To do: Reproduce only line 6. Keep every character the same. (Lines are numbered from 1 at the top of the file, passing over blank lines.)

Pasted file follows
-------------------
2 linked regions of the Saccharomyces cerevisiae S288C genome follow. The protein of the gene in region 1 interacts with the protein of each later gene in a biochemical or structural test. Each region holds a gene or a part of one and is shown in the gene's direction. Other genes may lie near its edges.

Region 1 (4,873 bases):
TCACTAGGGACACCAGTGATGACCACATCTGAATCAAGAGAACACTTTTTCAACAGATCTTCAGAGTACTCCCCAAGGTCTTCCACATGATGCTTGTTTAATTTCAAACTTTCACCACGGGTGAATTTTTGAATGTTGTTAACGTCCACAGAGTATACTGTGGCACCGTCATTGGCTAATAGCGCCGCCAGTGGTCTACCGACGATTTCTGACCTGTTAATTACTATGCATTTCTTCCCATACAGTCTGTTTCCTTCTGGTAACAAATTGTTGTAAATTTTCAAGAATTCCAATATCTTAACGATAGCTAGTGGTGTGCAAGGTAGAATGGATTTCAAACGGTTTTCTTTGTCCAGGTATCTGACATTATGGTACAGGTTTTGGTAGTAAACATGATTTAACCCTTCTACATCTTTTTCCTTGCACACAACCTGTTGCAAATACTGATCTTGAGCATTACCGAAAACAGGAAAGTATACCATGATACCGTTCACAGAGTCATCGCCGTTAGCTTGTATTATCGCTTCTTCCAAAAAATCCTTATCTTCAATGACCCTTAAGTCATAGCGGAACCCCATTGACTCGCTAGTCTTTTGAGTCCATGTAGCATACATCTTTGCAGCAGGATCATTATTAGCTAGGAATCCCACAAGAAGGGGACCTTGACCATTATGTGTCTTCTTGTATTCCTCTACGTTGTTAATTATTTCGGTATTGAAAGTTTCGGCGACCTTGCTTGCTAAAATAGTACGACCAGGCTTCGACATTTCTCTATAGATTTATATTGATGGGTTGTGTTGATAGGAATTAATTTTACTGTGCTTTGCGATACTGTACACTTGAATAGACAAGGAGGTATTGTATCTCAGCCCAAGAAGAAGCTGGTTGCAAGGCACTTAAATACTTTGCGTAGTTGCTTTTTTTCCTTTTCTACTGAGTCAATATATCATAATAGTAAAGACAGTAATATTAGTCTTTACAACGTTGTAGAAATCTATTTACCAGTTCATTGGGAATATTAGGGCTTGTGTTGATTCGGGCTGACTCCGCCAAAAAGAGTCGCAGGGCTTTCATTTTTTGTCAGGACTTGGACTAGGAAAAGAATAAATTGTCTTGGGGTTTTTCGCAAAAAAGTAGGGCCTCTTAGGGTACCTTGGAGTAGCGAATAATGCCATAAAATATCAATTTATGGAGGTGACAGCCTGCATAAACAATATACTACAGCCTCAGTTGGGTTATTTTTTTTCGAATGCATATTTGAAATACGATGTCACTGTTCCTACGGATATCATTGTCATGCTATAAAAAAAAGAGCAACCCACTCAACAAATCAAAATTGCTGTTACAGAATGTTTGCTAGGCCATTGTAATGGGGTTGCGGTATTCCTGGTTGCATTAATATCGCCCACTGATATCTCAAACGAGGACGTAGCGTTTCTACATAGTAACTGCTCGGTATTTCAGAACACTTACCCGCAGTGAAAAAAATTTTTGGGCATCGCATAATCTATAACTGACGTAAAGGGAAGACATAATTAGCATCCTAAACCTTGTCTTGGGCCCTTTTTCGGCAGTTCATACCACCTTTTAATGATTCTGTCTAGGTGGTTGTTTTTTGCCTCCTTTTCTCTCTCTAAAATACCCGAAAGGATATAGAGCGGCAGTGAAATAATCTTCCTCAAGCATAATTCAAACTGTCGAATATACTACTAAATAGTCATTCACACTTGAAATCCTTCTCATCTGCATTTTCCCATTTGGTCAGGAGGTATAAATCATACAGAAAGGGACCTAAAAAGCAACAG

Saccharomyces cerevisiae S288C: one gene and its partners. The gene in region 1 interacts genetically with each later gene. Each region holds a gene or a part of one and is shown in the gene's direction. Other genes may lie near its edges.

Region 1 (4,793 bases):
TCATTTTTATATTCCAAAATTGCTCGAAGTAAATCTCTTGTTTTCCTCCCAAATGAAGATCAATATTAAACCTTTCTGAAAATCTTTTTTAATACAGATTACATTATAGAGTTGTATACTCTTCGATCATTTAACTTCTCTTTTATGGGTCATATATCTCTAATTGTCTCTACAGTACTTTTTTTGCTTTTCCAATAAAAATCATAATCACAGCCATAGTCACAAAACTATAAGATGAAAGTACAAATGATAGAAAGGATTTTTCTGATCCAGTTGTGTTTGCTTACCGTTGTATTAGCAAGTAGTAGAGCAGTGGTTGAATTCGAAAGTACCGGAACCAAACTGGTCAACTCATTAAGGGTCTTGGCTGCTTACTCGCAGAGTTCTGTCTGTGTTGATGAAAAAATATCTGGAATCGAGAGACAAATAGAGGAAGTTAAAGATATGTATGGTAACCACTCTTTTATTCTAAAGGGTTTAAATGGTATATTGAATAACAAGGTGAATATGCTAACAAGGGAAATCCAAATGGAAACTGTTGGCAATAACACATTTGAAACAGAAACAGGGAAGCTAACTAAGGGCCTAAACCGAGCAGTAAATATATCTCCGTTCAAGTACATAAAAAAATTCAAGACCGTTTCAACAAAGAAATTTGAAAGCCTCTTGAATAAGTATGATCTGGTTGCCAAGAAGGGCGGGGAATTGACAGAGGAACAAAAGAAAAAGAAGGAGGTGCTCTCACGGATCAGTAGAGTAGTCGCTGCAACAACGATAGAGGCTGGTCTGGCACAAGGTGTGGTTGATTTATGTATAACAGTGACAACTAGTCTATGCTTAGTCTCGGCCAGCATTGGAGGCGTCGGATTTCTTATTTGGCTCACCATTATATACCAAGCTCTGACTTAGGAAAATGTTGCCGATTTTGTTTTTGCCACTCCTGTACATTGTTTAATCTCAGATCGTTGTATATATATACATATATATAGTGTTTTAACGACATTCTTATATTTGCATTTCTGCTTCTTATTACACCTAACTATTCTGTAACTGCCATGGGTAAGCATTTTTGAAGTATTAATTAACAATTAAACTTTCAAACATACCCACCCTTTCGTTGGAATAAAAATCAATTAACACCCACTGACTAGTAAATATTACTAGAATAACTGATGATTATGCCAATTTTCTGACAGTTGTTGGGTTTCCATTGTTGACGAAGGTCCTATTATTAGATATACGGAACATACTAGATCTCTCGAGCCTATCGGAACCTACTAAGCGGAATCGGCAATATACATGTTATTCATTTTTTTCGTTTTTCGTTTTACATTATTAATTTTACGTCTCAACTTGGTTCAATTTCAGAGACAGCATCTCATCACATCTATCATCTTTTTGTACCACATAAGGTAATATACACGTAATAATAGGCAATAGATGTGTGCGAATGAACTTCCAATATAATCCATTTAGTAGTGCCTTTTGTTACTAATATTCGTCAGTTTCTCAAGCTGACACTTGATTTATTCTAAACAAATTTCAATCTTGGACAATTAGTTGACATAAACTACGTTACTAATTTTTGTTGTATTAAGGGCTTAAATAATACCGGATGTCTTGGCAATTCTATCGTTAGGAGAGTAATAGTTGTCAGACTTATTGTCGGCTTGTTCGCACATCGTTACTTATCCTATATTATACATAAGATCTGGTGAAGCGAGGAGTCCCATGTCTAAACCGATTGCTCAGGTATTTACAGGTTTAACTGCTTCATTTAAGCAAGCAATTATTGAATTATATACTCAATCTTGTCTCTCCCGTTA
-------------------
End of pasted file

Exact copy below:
TCATTTTTATATTCCAAAATTGCTCGAAGTAAATCTCTTGTTTTCCTCCCAAATGAAGATCAATATTAAACCTTTCTGAAAATCTTTTTTAATACAGATTACATTATAGAGTTGTATACTCTTCGATCATTTAACTTCTCTTTTATGGGTCATATATCTCTAATTGTCTCTACAGTACTTTTTTTGCTTTTCCAATAAAAATCATAATCACAGCCATAGTCACAAAACTATAAGATGAAAGTACAAATGATAGAAAGGATTTTTCTGATCCAGTTGTGTTTGCTTACCGTTGTATTAGCAAGTAGTAGAGCAGTGGTTGAATTCGAAAGTACCGGAACCAAACTGGTCAACTCATTAAGGGTCTTGGCTGCTTACTCGCAGAGTTCTGTCTGTGTTGATGAAAAAATATCTGGAATCGAGAGACAAATAGAGGAAGTTAAAGATATGTATGGTAACCACTCTTTTATTCTAAAGGGTTTAAATGGTATATTGAATAACAAGGTGAATATGCTAACAAGGGAAATCCAAATGGAAACTGTTGGCAATAACACATTTGAAACAGAAACAGGGAAGCTAACTAAGGGCCTAAACCGAGCAGTAAATATATCTCCGTTCAAGTACATAAAAAAATTCAAGACCGTTTCAACAAAGAAATTTGAAAGCCTCTTGAATAAGTATGATCTGGTTGCCAAGAAGGGCGGGGAATTGACAGAGGAACAAAAGAAAAAGAAGGAGGTGCTCTCACGGATCAGTAGAGTAGTCGCTGCAACAACGATAGAGGCTGGTCTGGCACAAGGTGTGGTTGATTTATGTATAACAGTGACAACTAGTCTATGCTTAGTCTCGGCCAGCATTGGAGGCGTCGGATTTCTTATTTGGCTCACCATTATATACCAAGCTCTGACTTAGGAAAATGTTGCCGATTTTGTTTTTGCCACTCCTGTACATTGTTTAATCTCAGATCGTTGTATATATATACATATATATAGTGTTTTAACGACATTCTTATATTTGCATTTCTGCTTCTTATTACACCTAACTATTCTGTAACTGCCATGGGTAAGCATTTTTGAAGTATTAATTAACAATTAAACTTTCAAACATACCCACCCTTTCGTTGGAATAAAAATCAATTAACACCCACTGACTAGTAAATATTACTAGAATAACTGATGATTATGCCAATTTTCTGACAGTTGTTGGGTTTCCATTGTTGACGAAGGTCCTATTATTAGATATACGGAACATACTAGATCTCTCGAGCCTATCGGAACCTACTAAGCGGAATCGGCAATATACATGTTATTCATTTTTTTCGTTTTTCGTTTTACATTATTAATTTTACGTCTCAACTTGGTTCAATTTCAGAGACAGCATCTCATCACATCTATCATCTTTTTGTACCACATAAGGTAATATACACGTAATAATAGGCAATAGATGTGTGCGAATGAACTTCCAATATAATCCATTTAGTAGTGCCTTTTGTTACTAATATTCGTCAGTTTCTCAAGCTGACACTTGATTTATTCTAAACAAATTTCAATCTTGGACAATTAGTTGACATAAACTACGTTACTAATTTTTGTTGTATTAAGGGCTTAAATAATACCGGATGTCTTGGCAATTCTATCGTTAGGAGAGTAATAGTTGTCAGACTTATTGTCGGCTTGTTCGCACATCGTTACTTATCCTATATTATACATAAGATCTGGTGAAGCGAGGAGTCCCATGTCTAAACCGATTGCTCAGGTATTTACAGGTTTAACTGCTTCATTTAAGCAAGCAATTATTGAATTATATACTCAATCTTGTCTCTCCCGTTA